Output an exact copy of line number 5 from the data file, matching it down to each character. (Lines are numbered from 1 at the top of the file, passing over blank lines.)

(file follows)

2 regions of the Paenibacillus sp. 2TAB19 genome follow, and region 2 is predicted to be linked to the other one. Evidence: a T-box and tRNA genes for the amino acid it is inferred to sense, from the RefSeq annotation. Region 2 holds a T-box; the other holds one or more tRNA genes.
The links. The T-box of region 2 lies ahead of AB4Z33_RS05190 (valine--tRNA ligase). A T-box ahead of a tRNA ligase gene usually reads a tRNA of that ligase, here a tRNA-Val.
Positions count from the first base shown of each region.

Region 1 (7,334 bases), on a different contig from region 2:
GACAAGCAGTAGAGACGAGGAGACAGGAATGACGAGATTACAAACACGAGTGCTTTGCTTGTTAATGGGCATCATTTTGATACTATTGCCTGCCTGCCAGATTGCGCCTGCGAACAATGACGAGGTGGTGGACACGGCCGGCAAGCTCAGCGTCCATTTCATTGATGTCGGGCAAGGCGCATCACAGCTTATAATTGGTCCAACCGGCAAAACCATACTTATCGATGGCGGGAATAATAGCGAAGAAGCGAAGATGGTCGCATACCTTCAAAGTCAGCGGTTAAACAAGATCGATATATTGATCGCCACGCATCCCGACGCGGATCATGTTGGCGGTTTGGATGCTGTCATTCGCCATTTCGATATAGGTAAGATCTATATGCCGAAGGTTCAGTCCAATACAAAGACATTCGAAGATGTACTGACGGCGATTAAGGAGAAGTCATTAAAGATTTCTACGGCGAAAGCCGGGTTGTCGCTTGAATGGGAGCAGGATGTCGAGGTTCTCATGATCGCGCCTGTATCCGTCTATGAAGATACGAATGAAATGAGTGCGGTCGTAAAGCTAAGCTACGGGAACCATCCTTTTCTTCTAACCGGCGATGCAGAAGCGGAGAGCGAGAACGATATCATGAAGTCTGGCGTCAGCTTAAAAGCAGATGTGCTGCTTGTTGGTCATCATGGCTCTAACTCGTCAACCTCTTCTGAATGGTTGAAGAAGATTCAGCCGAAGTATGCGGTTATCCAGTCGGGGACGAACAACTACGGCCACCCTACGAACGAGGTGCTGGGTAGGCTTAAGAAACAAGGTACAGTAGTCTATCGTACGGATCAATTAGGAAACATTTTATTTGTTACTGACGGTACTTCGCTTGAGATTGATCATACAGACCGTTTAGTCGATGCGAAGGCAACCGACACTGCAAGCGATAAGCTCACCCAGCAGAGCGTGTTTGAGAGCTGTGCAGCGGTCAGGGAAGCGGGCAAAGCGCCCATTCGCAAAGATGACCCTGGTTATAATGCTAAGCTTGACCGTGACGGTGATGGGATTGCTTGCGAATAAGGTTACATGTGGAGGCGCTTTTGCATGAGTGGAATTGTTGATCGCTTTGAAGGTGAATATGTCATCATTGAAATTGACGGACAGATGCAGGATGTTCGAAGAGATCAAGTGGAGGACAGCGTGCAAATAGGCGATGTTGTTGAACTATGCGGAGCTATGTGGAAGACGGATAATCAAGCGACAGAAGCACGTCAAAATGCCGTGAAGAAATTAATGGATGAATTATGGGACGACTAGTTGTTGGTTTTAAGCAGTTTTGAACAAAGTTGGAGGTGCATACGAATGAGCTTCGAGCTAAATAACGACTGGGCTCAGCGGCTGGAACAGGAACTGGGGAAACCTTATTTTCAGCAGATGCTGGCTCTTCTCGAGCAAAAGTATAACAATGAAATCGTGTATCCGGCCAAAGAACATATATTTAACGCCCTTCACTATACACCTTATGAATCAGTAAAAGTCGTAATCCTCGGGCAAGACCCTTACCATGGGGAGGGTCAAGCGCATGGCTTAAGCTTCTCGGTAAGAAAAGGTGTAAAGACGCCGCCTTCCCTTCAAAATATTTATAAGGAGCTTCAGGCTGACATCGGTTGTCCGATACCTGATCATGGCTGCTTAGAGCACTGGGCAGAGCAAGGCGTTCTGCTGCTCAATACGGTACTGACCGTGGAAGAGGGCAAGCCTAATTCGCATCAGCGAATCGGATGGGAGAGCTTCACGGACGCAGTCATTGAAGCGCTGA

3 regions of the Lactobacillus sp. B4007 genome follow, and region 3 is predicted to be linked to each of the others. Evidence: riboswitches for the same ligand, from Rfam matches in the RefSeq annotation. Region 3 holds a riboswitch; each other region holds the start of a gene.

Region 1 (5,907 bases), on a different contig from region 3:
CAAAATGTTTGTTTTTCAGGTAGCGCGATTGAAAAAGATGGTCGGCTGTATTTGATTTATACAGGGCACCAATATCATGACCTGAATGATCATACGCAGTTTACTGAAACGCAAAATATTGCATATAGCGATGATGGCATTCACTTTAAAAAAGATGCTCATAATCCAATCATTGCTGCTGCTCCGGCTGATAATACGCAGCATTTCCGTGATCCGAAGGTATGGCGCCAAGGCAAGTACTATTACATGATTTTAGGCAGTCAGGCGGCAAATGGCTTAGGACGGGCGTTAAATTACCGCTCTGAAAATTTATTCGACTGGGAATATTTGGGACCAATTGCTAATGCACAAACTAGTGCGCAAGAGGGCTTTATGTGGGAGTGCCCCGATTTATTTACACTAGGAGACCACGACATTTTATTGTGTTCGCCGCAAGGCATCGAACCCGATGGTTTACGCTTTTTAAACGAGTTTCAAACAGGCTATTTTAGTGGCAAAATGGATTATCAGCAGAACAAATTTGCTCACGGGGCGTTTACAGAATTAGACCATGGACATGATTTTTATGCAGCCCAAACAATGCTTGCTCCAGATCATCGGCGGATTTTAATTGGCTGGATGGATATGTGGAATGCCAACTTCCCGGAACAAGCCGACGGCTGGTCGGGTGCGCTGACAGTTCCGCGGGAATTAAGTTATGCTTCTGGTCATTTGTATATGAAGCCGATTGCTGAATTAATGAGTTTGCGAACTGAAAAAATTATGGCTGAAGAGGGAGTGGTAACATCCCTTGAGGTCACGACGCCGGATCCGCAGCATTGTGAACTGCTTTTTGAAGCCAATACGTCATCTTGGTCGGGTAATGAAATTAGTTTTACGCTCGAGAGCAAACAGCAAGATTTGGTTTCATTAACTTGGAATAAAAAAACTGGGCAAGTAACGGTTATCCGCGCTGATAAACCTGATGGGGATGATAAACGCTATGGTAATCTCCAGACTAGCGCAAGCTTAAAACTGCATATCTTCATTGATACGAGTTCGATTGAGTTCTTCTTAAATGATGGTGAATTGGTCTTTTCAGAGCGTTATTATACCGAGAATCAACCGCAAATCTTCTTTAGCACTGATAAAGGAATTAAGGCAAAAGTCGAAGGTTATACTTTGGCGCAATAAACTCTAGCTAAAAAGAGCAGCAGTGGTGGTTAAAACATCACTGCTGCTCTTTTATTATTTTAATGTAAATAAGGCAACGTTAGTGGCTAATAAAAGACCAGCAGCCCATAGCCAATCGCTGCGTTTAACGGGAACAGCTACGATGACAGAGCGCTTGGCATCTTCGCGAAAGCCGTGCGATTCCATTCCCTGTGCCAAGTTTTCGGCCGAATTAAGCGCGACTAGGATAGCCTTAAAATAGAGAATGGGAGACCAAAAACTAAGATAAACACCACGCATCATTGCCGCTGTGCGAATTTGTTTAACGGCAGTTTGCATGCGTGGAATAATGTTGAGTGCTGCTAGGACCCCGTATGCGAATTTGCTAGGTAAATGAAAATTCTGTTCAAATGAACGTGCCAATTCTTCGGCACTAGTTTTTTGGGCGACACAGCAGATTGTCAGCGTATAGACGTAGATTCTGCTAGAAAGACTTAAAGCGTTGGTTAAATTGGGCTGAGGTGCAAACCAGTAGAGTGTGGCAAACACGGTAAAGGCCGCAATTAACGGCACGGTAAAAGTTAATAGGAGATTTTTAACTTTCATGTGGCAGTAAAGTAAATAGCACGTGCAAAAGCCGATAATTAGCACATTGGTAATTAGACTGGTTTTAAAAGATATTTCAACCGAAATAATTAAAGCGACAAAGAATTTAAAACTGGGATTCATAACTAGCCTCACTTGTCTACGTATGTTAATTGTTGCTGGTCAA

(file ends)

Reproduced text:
GACAAGCAGTAGAGACGAGGAGACAGGAATGACGAGATTACAAACACGAGTGCTTTGCTTGTTAATGGGCATCATTTTGATACTATTGCCTGCCTGCCAGATTGCGCCTGCGAACAATGACGAGGTGGTGGACACGGCCGGCAAGCTCAGCGTCCATTTCATTGATGTCGGGCAAGGCGCATCACAGCTTATAATTGGTCCAACCGGCAAAACCATACTTATCGATGGCGGGAATAATAGCGAAGAAGCGAAGATGGTCGCATACCTTCAAAGTCAGCGGTTAAACAAGATCGATATATTGATCGCCACGCATCCCGACGCGGATCATGTTGGCGGTTTGGATGCTGTCATTCGCCATTTCGATATAGGTAAGATCTATATGCCGAAGGTTCAGTCCAATACAAAGACATTCGAAGATGTACTGACGGCGATTAAGGAGAAGTCATTAAAGATTTCTACGGCGAAAGCCGGGTTGTCGCTTGAATGGGAGCAGGATGTCGAGGTTCTCATGATCGCGCCTGTATCCGTCTATGAAGATACGAATGAAATGAGTGCGGTCGTAAAGCTAAGCTACGGGAACCATCCTTTTCTTCTAACCGGCGATGCAGAAGCGGAGAGCGAGAACGATATCATGAAGTCTGGCGTCAGCTTAAAAGCAGATGTGCTGCTTGTTGGTCATCATGGCTCTAACTCGTCAACCTCTTCTGAATGGTTGAAGAAGATTCAGCCGAAGTATGCGGTTATCCAGTCGGGGACGAACAACTACGGCCACCCTACGAACGAGGTGCTGGGTAGGCTTAAGAAACAAGGTACAGTAGTCTATCGTACGGATCAATTAGGAAACATTTTATTTGTTACTGACGGTACTTCGCTTGAGATTGATCATACAGACCGTTTAGTCGATGCGAAGGCAACCGACACTGCAAGCGATAAGCTCACCCAGCAGAGCGTGTTTGAGAGCTGTGCAGCGGTCAGGGAAGCGGGCAAAGCGCCCATTCGCAAAGATGACCCTGGTTATAATGCTAAGCTTGACCGTGACGGTGATGGGATTGCTTGCGAATAAGGTTACATGTGGAGGCGCTTTTGCATGAGTGGAATTGTTGATCGCTTTGAAGGTGAATATGTCATCATTGAAATTGACGGACAGATGCAGGATGTTCGAAGAGATCAAGTGGAGGACAGCGTGCAAATAGGCGATGTTGTTGAACTATGCGGAGCTATGTGGAAGACGGATAATCAAGCGACAGAAGCACGTCAAAATGCCGTGAAGAAATTAATGGATGAATTATGGGACGACTAGTTGTTGGTTTTAAGCAGTTTTGAACAAAGTTGGAGGTGCATACGAATGAGCTTCGAGCTAAATAACGACTGGGCTCAGCGGCTGGAACAGGAACTGGGGAAACCTTATTTTCAGCAGATGCTGGCTCTTCTCGAGCAAAAGTATAACAATGAAATCGTGTATCCGGCCAAAGAACATATATTTAACGCCCTTCACTATACACCTTATGAATCAGTAAAAGTCGTAATCCTCGGGCAAGACCCTTACCATGGGGAGGGTCAAGCGCATGGCTTAAGCTTCTCGGTAAGAAAAGGTGTAAAGACGCCGCCTTCCCTTCAAAATATTTATAAGGAGCTTCAGGCTGACATCGGTTGTCCGATACCTGATCATGGCTGCTTAGAGCACTGGGCAGAGCAAGGCGTTCTGCTGCTCAATACGGTACTGACCGTGGAAGAGGGCAAGCCTAATTCGCATCAGCGAATCGGATGGGAGAGCTTCACGGACGCAGTCATTGAAGCGCTGA